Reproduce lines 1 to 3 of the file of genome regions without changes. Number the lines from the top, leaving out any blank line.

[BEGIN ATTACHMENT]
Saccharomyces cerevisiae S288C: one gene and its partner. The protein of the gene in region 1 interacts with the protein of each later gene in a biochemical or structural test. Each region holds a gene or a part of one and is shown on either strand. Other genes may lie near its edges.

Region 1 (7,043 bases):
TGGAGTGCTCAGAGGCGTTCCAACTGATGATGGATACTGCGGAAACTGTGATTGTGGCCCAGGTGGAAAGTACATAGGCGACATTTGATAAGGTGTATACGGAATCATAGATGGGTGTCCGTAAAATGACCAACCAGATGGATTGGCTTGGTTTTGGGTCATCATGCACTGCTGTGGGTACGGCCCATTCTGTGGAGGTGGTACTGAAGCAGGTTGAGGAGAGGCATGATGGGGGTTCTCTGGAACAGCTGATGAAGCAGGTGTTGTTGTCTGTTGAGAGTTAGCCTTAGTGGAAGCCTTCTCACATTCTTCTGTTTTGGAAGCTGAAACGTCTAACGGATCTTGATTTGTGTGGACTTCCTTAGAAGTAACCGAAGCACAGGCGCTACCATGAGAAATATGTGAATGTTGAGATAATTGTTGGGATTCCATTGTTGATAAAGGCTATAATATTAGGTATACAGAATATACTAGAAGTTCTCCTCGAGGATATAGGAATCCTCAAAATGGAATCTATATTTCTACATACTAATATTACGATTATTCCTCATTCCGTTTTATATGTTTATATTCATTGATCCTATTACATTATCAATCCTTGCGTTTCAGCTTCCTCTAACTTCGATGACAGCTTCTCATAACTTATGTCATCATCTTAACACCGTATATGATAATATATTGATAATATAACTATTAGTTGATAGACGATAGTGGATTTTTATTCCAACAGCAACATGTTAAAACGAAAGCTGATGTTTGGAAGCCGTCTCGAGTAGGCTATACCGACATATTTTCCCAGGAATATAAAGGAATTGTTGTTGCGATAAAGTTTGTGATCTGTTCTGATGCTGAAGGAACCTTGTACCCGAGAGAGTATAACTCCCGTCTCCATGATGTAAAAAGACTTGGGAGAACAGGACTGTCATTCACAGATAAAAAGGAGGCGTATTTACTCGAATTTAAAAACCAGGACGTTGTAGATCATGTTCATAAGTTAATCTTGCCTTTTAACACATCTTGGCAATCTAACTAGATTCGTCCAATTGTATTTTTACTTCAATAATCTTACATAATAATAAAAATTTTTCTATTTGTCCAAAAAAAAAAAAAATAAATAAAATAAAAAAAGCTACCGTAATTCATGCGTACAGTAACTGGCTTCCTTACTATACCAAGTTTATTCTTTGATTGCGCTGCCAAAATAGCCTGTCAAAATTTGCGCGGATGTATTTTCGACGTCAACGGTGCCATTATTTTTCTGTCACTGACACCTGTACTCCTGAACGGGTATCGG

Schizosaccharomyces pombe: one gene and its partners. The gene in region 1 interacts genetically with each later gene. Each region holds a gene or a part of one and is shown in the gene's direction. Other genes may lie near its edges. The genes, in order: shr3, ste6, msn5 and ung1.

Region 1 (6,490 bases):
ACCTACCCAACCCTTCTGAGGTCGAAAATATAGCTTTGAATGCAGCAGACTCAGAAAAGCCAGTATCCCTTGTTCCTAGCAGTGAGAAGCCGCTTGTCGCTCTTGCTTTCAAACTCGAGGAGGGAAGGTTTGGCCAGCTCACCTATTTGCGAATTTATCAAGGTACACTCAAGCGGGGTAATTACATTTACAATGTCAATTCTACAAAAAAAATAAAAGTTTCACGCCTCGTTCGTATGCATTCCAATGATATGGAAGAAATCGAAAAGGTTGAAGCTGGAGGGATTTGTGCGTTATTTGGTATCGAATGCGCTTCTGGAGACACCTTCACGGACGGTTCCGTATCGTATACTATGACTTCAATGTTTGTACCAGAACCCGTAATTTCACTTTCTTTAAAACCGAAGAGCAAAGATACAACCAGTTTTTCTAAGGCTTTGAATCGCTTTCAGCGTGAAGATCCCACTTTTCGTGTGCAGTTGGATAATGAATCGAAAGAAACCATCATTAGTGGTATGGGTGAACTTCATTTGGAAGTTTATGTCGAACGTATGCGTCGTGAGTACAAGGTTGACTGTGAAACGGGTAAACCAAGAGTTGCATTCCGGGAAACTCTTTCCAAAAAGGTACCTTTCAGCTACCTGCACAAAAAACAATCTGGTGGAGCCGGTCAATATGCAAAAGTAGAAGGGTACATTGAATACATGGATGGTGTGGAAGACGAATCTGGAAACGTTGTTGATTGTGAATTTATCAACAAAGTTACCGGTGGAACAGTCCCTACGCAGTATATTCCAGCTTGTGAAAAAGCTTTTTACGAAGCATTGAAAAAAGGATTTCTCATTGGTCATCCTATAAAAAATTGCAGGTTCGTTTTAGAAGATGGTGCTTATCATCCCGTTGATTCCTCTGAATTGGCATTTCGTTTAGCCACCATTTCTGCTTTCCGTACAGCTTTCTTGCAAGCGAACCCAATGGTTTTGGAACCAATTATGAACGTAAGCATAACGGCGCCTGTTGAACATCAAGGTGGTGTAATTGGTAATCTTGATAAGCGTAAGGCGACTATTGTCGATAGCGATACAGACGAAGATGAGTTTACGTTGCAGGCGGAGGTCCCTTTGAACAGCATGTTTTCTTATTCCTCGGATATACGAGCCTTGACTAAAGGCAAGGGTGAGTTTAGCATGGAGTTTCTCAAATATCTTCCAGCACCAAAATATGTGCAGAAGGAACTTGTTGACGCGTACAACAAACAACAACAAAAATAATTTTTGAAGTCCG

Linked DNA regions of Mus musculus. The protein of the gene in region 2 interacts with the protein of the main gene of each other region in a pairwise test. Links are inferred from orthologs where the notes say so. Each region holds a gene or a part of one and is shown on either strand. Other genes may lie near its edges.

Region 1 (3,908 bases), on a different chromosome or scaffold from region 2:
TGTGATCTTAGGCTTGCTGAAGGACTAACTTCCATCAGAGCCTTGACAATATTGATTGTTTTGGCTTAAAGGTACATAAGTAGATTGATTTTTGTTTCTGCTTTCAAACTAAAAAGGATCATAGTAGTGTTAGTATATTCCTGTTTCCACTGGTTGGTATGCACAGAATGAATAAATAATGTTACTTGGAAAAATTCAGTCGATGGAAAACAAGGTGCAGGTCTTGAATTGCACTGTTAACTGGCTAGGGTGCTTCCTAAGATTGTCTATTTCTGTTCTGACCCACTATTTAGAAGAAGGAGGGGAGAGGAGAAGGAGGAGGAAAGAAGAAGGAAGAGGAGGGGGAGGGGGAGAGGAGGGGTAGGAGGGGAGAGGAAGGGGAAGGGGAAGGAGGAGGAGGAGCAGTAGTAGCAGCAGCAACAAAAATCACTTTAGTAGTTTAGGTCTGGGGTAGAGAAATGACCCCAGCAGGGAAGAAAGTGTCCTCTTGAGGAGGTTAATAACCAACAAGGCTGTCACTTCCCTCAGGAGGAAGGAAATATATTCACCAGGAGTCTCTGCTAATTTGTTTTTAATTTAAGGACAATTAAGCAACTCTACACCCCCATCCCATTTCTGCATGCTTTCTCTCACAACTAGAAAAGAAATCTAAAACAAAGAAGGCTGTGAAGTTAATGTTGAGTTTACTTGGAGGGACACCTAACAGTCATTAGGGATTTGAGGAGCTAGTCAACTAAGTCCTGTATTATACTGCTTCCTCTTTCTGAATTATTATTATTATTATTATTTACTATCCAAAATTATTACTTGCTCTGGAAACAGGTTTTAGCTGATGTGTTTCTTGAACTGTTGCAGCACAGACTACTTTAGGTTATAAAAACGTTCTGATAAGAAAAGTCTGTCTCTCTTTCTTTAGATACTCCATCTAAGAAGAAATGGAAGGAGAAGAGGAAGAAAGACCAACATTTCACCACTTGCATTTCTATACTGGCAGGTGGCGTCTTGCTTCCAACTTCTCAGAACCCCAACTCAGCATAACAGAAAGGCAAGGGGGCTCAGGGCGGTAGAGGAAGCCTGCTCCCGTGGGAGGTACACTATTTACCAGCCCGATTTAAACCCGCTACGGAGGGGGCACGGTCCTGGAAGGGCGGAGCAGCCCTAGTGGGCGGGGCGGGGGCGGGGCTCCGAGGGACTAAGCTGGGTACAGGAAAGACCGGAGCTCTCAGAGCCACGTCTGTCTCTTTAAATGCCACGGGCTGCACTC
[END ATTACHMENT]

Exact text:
Saccharomyces cerevisiae S288C: one gene and its partner. The protein of the gene in region 1 interacts with the protein of each later gene in a biochemical or structural test. Each region holds a gene or a part of one and is shown on either strand. Other genes may lie near its edges.

Region 1 (7,043 bases):
TGGAGTGCTCAGAGGCGTTCCAACTGATGATGGATACTGCGGAAACTGTGATTGTGGCCCAGGTGGAAAGTACATAGGCGACATTTGATAAGGTGTATACGGAATCATAGATGGGTGTCCGTAAAATGACCAACCAGATGGATTGGCTTGGTTTTGGGTCATCATGCACTGCTGTGGGTACGGCCCATTCTGTGGAGGTGGTACTGAAGCAGGTTGAGGAGAGGCATGATGGGGGTTCTCTGGAACAGCTGATGAAGCAGGTGTTGTTGTCTGTTGAGAGTTAGCCTTAGTGGAAGCCTTCTCACATTCTTCTGTTTTGGAAGCTGAAACGTCTAACGGATCTTGATTTGTGTGGACTTCCTTAGAAGTAACCGAAGCACAGGCGCTACCATGAGAAATATGTGAATGTTGAGATAATTGTTGGGATTCCATTGTTGATAAAGGCTATAATATTAGGTATACAGAATATACTAGAAGTTCTCCTCGAGGATATAGGAATCCTCAAAATGGAATCTATATTTCTACATACTAATATTACGATTATTCCTCATTCCGTTTTATATGTTTATATTCATTGATCCTATTACATTATCAATCCTTGCGTTTCAGCTTCCTCTAACTTCGATGACAGCTTCTCATAACTTATGTCATCATCTTAACACCGTATATGATAATATATTGATAATATAACTATTAGTTGATAGACGATAGTGGATTTTTATTCCAACAGCAACATGTTAAAACGAAAGCTGATGTTTGGAAGCCGTCTCGAGTAGGCTATACCGACATATTTTCCCAGGAATATAAAGGAATTGTTGTTGCGATAAAGTTTGTGATCTGTTCTGATGCTGAAGGAACCTTGTACCCGAGAGAGTATAACTCCCGTCTCCATGATGTAAAAAGACTTGGGAGAACAGGACTGTCATTCACAGATAAAAAGGAGGCGTATTTACTCGAATTTAAAAACCAGGACGTTGTAGATCATGTTCATAAGTTAATCTTGCCTTTTAACACATCTTGGCAATCTAACTAGATTCGTCCAATTGTATTTTTACTTCAATAATCTTACATAATAATAAAAATTTTTCTATTTGTCCAAAAAAAAAAAAAATAAATAAAATAAAAAAAGCTACCGTAATTCATGCGTACAGTAACTGGCTTCCTTACTATACCAAGTTTATTCTTTGATTGCGCTGCCAAAATAGCCTGTCAAAATTTGCGCGGATGTATTTTCGACGTCAACGGTGCCATTATTTTTCTGTCACTGACACCTGTACTCCTGAACGGGTATCGG